Did all the riveting on the right aileron today. It sure goes a lot faster the second time around… I did have a heart-stopping moment while riveting the top spar-skin rivets though. As before, I had the aileron standing up on end, and I was almost done, just three rivets left to go. I turned to grab another rivet, and when I turned back, there was my aileron, toppling ungracefully over. Unmindful of my cries of dismay, it rebounded off my work stool and plunked to the concrete. Fortunately, it was undamaged. I figure that between the stool breaking its fall a bit and it landing on the nose skin – which was reinforced by the counterweight – I got off lucky.
There are a lot of blind rivets in the ailerons, which means a lot of rivet stems left over after everything is done:
Once I had the aileron done, I mounted on the wing as with the left one. Next I went to work putting the appropriate washers and spacer in place at the hinge points. The outboard hinges are easy, requiring only washers, but the wider inboard brackets require a spacer to be fabricated from aluminum tubing. This isn’t a complex process, but it is painstaking, carefully shortening the cut piece of tubing to the proper length for a snug fit.
Here’s the inboard bracket and the washer and spacers and such in place:
Both ailerons in place on the wings:
Next I decided to work on the aileron pushrods. I started with the shorter rods, which connect the bell cranks to the ailerons themselves. These pushrods are made from steel tubing, with rod ends riveted into the ends. I spent a fair amount of time carefully cutting the provided tubing to length and then laying out the rivet hole locations – no prepunched holes here! After drilling everything, it was time to rivet.
Riveting these pushrods seems to be a frequent source of consternation for builders. The rivets are very prone to folding over when driven, making for ugly shop heads. I chose to use shorter rivets than the plans call for, and I figured it couldn’t be that bad…wrong. The first rivet I tried with the squeezer clinched in nasty fashion:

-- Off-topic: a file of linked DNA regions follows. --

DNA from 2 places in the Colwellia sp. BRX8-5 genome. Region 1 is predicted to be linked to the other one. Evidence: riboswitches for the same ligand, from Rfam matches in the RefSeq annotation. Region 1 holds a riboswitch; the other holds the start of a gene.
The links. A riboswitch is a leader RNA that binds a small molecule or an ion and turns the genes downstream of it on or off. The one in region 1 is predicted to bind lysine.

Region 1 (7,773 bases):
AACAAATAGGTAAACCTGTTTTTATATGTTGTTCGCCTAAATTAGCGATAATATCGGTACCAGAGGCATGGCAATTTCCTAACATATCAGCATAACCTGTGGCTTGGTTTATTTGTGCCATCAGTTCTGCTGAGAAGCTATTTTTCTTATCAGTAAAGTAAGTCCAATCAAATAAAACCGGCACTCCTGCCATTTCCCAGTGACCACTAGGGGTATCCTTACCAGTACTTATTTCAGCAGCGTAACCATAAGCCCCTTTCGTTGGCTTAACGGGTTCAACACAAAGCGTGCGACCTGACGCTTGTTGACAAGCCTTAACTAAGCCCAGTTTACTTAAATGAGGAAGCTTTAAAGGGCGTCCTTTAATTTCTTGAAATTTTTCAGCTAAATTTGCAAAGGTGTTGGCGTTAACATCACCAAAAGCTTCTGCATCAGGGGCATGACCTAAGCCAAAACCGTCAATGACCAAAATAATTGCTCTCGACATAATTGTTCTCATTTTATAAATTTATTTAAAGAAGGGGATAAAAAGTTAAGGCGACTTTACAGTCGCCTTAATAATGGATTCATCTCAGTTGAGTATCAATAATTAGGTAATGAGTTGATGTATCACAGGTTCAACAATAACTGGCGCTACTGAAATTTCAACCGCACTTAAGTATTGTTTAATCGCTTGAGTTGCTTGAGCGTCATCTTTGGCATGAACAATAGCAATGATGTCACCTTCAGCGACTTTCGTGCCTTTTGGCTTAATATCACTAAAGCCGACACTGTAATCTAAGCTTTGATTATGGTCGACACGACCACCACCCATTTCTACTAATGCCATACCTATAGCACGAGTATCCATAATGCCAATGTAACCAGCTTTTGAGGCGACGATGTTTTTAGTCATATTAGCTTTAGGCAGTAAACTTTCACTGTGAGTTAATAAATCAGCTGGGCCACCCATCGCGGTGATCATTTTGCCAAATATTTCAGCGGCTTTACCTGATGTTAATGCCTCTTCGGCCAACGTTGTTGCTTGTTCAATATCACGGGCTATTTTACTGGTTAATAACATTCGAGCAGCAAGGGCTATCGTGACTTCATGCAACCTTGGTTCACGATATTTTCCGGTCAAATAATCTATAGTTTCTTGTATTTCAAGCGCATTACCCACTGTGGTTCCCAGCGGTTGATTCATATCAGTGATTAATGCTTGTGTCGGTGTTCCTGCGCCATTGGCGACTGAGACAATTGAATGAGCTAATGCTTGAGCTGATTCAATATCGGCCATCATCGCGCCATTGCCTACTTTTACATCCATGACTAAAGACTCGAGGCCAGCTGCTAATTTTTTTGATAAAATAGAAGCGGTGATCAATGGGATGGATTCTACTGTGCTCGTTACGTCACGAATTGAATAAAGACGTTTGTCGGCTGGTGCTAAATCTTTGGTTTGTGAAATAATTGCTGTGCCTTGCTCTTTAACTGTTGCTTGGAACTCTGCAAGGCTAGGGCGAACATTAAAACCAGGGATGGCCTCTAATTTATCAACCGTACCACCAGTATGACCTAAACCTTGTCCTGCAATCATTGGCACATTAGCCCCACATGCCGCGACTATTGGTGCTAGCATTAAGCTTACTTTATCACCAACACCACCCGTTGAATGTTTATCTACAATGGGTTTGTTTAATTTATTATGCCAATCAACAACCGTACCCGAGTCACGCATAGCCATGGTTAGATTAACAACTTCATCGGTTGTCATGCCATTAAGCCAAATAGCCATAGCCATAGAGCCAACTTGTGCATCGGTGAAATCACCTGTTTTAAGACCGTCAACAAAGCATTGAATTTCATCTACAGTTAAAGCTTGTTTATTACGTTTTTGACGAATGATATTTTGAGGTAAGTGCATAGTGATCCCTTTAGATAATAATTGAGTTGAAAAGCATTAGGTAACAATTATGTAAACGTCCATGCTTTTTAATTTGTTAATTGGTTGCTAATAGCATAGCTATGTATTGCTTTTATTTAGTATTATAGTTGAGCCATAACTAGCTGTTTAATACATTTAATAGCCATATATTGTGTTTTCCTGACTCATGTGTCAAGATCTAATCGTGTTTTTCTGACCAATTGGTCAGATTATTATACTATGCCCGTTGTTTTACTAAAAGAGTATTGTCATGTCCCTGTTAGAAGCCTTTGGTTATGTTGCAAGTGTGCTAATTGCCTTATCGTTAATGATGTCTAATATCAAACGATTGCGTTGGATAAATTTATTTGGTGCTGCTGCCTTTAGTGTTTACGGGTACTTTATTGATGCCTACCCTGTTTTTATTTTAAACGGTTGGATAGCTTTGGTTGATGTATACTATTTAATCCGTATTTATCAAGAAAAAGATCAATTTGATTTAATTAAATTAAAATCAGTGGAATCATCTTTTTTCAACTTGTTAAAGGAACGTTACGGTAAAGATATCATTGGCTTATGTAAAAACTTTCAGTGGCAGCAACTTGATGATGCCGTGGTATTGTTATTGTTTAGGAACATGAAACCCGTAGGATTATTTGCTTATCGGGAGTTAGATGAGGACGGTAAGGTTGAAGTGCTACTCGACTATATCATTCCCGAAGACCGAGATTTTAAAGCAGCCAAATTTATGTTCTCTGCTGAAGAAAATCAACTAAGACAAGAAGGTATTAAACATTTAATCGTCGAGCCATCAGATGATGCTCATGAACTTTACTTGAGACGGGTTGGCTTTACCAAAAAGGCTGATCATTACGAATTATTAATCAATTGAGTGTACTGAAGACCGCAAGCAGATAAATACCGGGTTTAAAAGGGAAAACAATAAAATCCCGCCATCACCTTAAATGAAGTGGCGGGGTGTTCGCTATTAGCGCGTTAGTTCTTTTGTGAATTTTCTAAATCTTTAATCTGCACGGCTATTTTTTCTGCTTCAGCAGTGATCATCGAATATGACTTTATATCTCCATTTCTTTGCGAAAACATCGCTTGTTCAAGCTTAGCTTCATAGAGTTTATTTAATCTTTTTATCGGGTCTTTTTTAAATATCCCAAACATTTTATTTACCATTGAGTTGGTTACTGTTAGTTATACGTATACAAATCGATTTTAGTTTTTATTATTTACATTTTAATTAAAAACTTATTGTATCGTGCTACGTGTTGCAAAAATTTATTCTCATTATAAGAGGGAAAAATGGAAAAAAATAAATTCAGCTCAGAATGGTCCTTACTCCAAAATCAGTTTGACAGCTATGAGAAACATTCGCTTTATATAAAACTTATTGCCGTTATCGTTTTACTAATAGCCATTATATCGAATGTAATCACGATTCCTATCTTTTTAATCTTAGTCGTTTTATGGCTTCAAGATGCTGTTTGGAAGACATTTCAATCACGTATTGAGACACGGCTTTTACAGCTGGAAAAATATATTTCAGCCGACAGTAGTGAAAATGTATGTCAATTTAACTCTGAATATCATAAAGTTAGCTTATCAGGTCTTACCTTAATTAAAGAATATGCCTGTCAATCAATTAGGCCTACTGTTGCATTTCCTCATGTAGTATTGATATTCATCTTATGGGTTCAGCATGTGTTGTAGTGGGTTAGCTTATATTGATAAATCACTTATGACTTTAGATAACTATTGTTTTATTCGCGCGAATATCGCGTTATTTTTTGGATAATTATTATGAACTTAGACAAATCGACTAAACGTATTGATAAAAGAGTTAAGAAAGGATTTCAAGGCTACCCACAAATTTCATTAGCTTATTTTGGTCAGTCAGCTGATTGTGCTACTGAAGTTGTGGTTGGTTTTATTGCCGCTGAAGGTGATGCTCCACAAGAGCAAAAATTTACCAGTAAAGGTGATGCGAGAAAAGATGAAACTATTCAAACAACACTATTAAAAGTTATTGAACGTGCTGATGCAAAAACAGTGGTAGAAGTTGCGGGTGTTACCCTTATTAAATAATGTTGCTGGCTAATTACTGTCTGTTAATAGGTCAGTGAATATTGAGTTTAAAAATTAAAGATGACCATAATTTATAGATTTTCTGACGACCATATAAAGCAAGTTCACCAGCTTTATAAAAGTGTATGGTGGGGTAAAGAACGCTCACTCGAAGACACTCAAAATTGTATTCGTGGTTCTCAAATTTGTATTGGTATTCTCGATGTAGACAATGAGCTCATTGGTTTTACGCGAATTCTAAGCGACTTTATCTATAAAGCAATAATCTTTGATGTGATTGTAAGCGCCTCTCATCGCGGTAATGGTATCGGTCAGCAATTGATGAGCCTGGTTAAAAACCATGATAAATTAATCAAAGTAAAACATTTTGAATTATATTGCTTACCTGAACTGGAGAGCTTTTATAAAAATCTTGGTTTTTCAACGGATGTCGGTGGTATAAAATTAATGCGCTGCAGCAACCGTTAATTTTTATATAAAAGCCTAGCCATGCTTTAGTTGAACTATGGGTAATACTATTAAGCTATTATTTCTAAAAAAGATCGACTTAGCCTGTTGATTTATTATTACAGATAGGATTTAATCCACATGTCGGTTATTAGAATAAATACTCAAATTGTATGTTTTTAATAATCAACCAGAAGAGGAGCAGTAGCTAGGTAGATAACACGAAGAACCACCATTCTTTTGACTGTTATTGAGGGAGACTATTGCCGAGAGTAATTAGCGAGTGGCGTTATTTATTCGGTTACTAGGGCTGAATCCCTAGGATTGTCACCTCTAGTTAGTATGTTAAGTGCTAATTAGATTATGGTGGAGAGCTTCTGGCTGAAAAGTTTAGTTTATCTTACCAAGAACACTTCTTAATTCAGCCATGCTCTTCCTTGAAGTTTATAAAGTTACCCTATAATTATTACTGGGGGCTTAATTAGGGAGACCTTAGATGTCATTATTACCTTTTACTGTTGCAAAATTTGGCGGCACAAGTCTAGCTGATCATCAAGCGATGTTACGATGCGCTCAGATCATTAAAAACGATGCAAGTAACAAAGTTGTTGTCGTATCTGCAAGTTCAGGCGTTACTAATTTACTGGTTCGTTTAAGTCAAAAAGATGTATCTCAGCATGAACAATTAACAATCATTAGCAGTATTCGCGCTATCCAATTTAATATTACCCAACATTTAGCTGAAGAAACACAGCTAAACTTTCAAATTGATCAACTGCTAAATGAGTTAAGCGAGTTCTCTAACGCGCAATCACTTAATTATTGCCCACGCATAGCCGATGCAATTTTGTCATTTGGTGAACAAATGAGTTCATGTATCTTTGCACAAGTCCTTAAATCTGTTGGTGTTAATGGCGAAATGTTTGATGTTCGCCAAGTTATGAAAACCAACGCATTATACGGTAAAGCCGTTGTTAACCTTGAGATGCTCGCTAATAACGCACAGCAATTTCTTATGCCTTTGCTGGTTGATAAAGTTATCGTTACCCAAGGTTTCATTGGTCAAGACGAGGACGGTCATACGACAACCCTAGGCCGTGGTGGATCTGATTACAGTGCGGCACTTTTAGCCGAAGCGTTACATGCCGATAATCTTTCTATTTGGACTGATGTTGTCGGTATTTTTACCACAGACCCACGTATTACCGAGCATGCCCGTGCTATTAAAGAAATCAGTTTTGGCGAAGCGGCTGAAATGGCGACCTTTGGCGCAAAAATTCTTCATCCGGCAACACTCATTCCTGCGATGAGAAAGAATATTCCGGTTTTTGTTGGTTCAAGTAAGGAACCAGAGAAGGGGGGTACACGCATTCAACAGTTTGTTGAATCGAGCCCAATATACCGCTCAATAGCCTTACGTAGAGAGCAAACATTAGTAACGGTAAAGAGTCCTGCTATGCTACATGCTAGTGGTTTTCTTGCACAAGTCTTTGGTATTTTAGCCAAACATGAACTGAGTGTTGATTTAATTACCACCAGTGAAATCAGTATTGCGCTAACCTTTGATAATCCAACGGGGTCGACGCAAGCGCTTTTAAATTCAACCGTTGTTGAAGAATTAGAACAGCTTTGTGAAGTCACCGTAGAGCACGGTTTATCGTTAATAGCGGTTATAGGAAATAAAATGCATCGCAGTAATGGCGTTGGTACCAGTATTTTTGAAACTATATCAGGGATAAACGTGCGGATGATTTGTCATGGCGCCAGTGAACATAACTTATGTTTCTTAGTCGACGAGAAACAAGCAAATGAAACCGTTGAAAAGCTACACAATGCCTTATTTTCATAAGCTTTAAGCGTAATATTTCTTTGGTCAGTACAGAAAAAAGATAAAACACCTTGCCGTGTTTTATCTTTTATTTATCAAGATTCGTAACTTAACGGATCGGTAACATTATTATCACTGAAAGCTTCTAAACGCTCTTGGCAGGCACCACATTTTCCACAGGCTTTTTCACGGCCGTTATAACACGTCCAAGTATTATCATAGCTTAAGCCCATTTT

The problem was immediately obvious: I’d tried this with the squeezer held in the vise and me holding the rod in my hand. I imagine the rod rotated a bit when squeezing. That wasn’t too smart of a way to do this.
I decided that there was no way to hold the squeezer and the rod steady for this procedure, so I decided to try the rivet gun instead. I clamped the pushrod in the vise with the rivet as close to the jaws as possible. This worked great on the first two rivets, and for a moment I thought I’d cracked the code.
Nope…the next two clinched despite me being really careful with the bucking bar. So I drilled those out and then decided to call it a night. I was getting into the mindset where I really wanted to solve a problem, at the expense of really thinking through the options. That’s the kind of mindset where I tend to make problems worse.
So I’m not really sure how I’ll handle this. I’ve seen where guys have set the rivets using a C-frame, but I don’t see how that will make the rivets any less likely to clinch. The plans mention the option of welding the rod ends, which I guess I could do, though it seems kind of ghetto to do that after drilling the rivet holes. Another couple of builders have addressed the issue of the rivets bending inside the hollow rod end by filling the rod ends with something like JB Weld to hold the rivets better. I thought about doing that, but it’ll be a little messy since I already drilled the rivet holes.
So who knows…we’ll see.